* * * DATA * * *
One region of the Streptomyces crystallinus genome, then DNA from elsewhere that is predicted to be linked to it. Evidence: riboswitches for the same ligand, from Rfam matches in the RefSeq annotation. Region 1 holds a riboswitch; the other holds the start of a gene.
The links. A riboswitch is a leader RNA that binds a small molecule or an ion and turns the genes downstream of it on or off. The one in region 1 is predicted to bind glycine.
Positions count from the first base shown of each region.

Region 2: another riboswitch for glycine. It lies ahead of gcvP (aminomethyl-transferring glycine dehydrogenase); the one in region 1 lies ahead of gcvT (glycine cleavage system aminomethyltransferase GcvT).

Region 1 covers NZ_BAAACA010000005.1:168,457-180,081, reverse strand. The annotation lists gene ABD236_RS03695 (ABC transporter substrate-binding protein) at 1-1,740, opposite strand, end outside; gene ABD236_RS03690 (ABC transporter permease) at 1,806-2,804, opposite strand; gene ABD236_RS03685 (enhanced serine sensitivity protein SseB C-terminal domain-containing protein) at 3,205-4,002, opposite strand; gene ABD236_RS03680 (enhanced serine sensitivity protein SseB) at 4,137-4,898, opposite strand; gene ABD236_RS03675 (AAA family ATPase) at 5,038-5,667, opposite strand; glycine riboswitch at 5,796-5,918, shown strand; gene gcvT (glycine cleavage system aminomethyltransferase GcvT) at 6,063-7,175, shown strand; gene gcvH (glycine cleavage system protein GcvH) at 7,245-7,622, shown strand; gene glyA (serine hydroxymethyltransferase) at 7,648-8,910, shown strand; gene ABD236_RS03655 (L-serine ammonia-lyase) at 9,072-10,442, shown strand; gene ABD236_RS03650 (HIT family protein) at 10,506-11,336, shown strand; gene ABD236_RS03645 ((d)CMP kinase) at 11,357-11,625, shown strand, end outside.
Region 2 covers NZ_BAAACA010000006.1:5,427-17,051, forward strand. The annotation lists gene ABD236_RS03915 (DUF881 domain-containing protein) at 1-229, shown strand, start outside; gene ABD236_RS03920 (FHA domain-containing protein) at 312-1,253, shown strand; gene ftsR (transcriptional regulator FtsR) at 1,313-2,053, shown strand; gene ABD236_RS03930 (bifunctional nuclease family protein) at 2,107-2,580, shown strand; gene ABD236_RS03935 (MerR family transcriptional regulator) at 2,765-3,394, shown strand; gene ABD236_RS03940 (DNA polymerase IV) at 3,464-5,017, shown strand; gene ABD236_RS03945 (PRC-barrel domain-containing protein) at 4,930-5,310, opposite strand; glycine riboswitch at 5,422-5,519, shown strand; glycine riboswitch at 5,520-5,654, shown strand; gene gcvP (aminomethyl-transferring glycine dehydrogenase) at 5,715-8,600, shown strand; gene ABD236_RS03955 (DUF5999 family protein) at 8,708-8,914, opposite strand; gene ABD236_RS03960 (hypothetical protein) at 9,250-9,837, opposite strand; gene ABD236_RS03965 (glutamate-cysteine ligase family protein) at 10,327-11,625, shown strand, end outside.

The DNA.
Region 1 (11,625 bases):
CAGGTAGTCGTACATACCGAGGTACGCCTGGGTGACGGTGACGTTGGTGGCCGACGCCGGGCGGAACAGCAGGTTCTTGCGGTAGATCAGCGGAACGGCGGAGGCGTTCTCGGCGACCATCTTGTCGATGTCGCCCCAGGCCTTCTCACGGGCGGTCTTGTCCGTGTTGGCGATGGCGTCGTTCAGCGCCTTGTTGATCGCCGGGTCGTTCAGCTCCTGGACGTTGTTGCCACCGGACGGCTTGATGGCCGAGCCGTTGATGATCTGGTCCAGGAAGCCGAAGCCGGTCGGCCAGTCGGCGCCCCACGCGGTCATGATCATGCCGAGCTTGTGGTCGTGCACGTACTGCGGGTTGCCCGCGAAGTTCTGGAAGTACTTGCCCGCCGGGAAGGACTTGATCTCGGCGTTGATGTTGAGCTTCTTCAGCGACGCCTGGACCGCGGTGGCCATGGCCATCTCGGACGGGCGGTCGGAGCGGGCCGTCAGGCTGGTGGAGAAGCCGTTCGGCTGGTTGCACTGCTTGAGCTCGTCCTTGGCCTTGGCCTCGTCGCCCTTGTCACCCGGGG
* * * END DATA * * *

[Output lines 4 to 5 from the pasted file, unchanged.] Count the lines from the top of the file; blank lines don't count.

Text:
Region 2: another riboswitch for glycine. It lies ahead of gcvP (aminomethyl-transferring glycine dehydrogenase); the one in region 1 lies ahead of gcvT (glycine cleavage system aminomethyltransferase GcvT).

Region 1 covers NZ_BAAACA010000005.1:168,457-180,081, reverse strand. The annotation lists gene ABD236_RS03695 (ABC transporter substrate-binding protein) at 1-1,740, opposite strand, end outside; gene ABD236_RS03690 (ABC transporter permease) at 1,806-2,804, opposite strand; gene ABD236_RS03685 (enhanced serine sensitivity protein SseB C-terminal domain-containing protein) at 3,205-4,002, opposite strand; gene ABD236_RS03680 (enhanced serine sensitivity protein SseB) at 4,137-4,898, opposite strand; gene ABD236_RS03675 (AAA family ATPase) at 5,038-5,667, opposite strand; glycine riboswitch at 5,796-5,918, shown strand; gene gcvT (glycine cleavage system aminomethyltransferase GcvT) at 6,063-7,175, shown strand; gene gcvH (glycine cleavage system protein GcvH) at 7,245-7,622, shown strand; gene glyA (serine hydroxymethyltransferase) at 7,648-8,910, shown strand; gene ABD236_RS03655 (L-serine ammonia-lyase) at 9,072-10,442, shown strand; gene ABD236_RS03650 (HIT family protein) at 10,506-11,336, shown strand; gene ABD236_RS03645 ((d)CMP kinase) at 11,357-11,625, shown strand, end outside.